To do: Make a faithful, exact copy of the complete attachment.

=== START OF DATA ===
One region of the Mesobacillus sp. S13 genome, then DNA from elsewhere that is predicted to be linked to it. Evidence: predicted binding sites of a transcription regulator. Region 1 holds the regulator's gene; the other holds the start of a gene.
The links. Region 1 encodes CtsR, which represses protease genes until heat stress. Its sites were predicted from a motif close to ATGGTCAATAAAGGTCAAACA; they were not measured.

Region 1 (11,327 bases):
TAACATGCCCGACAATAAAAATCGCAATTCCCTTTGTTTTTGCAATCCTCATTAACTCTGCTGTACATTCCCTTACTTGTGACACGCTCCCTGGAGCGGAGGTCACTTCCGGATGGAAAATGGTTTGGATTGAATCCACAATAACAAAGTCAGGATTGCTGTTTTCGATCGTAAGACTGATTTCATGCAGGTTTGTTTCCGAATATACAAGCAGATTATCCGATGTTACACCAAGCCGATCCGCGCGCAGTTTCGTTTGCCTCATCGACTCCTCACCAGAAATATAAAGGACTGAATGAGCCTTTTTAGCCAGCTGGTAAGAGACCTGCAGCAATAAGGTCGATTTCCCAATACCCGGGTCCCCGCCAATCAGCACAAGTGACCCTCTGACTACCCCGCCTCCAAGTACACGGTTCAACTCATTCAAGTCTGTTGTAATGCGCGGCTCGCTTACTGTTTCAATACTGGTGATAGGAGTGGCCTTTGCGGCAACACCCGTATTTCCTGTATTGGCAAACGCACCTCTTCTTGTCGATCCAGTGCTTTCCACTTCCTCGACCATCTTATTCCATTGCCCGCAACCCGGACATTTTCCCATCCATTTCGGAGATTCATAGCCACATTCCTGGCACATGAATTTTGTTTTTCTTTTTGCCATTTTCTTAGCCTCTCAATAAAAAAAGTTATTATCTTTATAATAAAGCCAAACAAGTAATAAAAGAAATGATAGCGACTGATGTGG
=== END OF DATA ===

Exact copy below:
One region of the Mesobacillus sp. S13 genome, then DNA from elsewhere that is predicted to be linked to it. Evidence: predicted binding sites of a transcription regulator. Region 1 holds the regulator's gene; the other holds the start of a gene.
The links. Region 1 encodes CtsR, which represses protease genes until heat stress. Its sites were predicted from a motif close to ATGGTCAATAAAGGTCAAACA; they were not measured.

Region 1 (11,327 bases):
TAACATGCCCGACAATAAAAATCGCAATTCCCTTTGTTTTTGCAATCCTCATTAACTCTGCTGTACATTCCCTTACTTGTGACACGCTCCCTGGAGCGGAGGTCACTTCCGGATGGAAAATGGTTTGGATTGAATCCACAATAACAAAGTCAGGATTGCTGTTTTCGATCGTAAGACTGATTTCATGCAGGTTTGTTTCCGAATATACAAGCAGATTATCCGATGTTACACCAAGCCGATCCGCGCGCAGTTTCGTTTGCCTCATCGACTCCTCACCAGAAATATAAAGGACTGAATGAGCCTTTTTAGCCAGCTGGTAAGAGACCTGCAGCAATAAGGTCGATTTCCCAATACCCGGGTCCCCGCCAATCAGCACAAGTGACCCTCTGACTACCCCGCCTCCAAGTACACGGTTCAACTCATTCAAGTCTGTTGTAATGCGCGGCTCGCTTACTGTTTCAATACTGGTGATAGGAGTGGCCTTTGCGGCAACACCCGTATTTCCTGTATTGGCAAACGCACCTCTTCTTGTCGATCCAGTGCTTTCCACTTCCTCGACCATCTTATTCCATTGCCCGCAACCCGGACATTTTCCCATCCATTTCGGAGATTCATAGCCACATTCCTGGCACATGAATTTTGTTTTTCTTTTTGCCATTTTCTTAGCCTCTCAATAAAAAAAGTTATTATCTTTATAATAAAGCCAAACAAGTAATAAAAGAAATGATAGCGACTGATGTGG